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U.S. Federal Policy Updates

Twitter Chat on May 17, 2018

Click here to read the recap of the Infrastructure Week Twitter Chat, hosted by APBP on May 17.

 

APBP Adopts AV Policy Statement
April 2018

Click here to read the full APBP policy statement on Automated Vehicles.

 

Twitter Chat on March 30, 2018

Click here to read the Storify version of the Automated Vehicle Twitter Chat, hosted by APBP on March 30.

 

Statement in Response to Automated Vehicle Pedestrian Fatality

March 23, 2018 - Early in the morning of Monday March 19, a pedestrian was killed by an automated vehicle (AV) in Tempe, Arizona. The National Transportation Safety Board, an independent agency charged with investigating transportation crashes, is examining this specific incident and we hope their findings shed light on exactly how this crash occurred. 

This tragedy is a reminder that we need to examine how these vehicles are being tested and what criteria automated vehicles must meet before being deployed on our roads. Current legislation in the US Senate requires manufacturers to test their vehicles’ ability to recognize and respond to bicyclists and pedestrians, but leave the design and implementation of the tests to the manufacturers.

The Association of Pedestrian and Bicycle Professionals (APBP) is glad to see a detailed investigation into this incident and any in the future. We believe that more research and testing is needed to ensure automated vehicles are able to recognize and respond to pedestrians and bicyclists. The federal government (or a government-commissioned third party) should create that test, and there should be transparency regarding how well a vehicle performs before it is allowed on community streets.

APBP also supports recommendations developed by industry experts to establish guidelines and city interactions with AVs, including: National Association of City Transportation Officials’ (NACTO’s) Blueprint for Autonomous Urbanism, U.S. Department of Transportation’s Federal Automated Vehicles Policy, and the American Planning Association’s (APA’s) Principles for Autonomous Vehicle Policy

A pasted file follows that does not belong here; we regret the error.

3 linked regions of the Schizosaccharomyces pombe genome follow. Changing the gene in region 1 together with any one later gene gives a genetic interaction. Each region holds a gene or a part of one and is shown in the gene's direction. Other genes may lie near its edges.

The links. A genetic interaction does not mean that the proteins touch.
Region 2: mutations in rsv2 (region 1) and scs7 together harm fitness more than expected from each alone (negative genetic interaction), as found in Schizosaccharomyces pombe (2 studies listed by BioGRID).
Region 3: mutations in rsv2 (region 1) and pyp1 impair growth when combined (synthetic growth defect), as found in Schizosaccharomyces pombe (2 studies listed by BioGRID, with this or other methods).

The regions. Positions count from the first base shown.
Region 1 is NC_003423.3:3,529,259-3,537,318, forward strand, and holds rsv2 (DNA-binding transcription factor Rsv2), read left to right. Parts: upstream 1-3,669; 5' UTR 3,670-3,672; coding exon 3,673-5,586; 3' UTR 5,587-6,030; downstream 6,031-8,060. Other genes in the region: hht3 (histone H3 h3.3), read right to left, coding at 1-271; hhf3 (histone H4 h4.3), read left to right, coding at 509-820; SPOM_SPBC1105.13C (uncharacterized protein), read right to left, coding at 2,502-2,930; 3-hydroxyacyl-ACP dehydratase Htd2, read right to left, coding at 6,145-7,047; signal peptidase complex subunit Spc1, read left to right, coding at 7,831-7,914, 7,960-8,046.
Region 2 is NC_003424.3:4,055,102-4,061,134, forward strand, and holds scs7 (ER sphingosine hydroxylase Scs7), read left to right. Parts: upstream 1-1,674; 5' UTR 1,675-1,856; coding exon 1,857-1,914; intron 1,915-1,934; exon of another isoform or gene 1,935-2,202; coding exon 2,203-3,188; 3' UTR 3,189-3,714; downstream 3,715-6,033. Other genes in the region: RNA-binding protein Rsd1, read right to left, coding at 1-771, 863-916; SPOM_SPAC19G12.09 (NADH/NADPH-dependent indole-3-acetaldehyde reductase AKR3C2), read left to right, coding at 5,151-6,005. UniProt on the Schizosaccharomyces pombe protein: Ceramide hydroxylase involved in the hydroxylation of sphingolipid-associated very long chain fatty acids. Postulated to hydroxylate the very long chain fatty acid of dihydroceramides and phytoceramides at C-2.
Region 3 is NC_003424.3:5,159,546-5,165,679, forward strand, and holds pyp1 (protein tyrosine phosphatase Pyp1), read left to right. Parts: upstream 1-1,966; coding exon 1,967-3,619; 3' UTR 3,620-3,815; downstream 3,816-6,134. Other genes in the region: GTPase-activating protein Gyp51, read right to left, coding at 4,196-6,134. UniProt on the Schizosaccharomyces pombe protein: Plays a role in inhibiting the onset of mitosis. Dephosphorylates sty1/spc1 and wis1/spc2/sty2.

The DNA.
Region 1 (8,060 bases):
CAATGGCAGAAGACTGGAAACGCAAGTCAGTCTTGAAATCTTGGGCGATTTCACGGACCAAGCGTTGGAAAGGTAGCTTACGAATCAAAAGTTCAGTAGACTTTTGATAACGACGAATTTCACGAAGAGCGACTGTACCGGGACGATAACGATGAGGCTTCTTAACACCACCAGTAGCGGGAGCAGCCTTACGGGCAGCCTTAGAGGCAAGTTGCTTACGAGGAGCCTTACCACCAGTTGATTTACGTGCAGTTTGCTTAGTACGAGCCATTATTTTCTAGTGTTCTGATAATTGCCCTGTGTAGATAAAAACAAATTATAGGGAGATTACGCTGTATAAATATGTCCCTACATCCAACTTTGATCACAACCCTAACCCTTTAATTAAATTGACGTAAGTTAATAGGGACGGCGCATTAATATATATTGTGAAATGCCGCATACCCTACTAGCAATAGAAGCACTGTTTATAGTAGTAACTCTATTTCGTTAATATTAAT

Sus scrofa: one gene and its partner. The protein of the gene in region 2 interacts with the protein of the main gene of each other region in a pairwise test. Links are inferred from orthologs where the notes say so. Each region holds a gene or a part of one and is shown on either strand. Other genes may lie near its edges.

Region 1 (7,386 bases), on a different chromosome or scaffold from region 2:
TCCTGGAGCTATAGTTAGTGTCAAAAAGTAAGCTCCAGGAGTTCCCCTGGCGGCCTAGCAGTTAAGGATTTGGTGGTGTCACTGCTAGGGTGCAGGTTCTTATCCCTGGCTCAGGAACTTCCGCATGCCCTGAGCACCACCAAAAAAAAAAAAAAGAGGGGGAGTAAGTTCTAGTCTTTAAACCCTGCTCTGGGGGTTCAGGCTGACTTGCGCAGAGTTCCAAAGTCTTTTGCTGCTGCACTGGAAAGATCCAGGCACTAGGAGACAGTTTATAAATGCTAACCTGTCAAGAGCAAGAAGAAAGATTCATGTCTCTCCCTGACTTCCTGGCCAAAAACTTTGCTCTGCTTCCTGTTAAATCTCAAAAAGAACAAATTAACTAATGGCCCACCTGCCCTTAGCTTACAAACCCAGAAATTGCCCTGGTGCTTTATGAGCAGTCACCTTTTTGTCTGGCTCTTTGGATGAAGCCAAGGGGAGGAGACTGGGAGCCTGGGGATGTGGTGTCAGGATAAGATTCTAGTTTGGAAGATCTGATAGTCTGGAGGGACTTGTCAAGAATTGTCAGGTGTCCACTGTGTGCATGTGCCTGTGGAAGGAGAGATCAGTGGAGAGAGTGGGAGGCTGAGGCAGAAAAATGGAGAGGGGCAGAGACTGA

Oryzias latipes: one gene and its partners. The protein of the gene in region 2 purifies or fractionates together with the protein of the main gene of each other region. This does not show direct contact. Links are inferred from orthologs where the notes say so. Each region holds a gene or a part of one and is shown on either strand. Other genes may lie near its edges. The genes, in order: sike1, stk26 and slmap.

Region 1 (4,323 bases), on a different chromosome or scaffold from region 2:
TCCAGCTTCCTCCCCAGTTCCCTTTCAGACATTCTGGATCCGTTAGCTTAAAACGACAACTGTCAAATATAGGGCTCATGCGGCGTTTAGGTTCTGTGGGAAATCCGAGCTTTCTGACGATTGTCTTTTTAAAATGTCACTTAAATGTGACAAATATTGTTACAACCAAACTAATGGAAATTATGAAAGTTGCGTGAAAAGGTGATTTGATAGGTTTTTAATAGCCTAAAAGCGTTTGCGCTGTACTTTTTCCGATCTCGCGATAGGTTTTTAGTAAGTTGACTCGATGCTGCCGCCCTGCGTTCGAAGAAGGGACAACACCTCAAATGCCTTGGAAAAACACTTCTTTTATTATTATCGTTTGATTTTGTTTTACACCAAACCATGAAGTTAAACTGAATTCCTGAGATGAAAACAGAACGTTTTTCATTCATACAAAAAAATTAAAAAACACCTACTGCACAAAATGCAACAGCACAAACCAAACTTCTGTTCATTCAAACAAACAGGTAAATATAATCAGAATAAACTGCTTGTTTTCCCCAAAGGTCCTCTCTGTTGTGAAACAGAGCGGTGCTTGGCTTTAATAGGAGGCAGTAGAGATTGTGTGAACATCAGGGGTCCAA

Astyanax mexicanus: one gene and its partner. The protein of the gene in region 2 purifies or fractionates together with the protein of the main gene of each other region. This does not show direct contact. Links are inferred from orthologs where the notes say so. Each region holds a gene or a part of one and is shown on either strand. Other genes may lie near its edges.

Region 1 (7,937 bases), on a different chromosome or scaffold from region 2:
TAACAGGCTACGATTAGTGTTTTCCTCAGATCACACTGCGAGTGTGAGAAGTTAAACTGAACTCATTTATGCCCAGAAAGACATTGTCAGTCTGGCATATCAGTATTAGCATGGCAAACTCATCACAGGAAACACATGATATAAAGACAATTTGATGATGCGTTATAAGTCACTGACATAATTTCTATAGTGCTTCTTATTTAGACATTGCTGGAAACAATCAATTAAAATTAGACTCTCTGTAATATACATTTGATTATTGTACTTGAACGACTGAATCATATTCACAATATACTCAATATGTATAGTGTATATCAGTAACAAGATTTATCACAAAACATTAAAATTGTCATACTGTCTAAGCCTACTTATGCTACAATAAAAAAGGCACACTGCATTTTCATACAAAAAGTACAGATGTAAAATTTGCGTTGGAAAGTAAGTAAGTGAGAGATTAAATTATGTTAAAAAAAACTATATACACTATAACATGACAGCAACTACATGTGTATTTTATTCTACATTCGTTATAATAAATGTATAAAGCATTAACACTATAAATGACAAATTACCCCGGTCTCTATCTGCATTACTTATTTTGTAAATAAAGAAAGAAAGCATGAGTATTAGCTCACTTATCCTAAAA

Automated driving systems offer real potential in terms of reducing traffic deaths and serious injuries, but only if they are robustly tested to meet specified safety standards.


 

APBP Adopts Policy Principles
Adopted December 2017

As part of their on-going work for the association, the APBP Policy Committee recently proposed a set of principles to the Board of Directors.  The principles are fundamental statements that are broadly acknowledged and acted upon by APBP members and will serve as a guide for our work in the coming year.  Caron Whitaker has been assisting the committee in her role as APBP Policy Specialist and we’re grateful for her guidance in federal and legislative matters.

APBP Policy Principles:

  1. APBP represents the professional expertise and practical experience of its members in transportation policy discussions to advance active and healthy communities.
  2. APBP endorses active transportation as an integral part of transportation systems through all stages of planning, design, funding, and implementation.
  3. APBP supports connected, convenient, and safe streets and pathways in every community and planning with the input of every member of a community. 
  4. APBP advances street designs that make walking and bicycling a viable option for everyone in every place.

 

Click here to view recent articles from APBP Policy Specialist, Caron Whitaker.

 

Download Resources from APBP Policy Webinars (quarterly):

 

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Policy News
Calendar

6/20/2018
2018 Monthly Webinar Series - Bundle of 12

7/25/2018
U.S. Federal Policy Briefing




Photo credits from banner (left to right): Geneva Hooten, Nick Falbo

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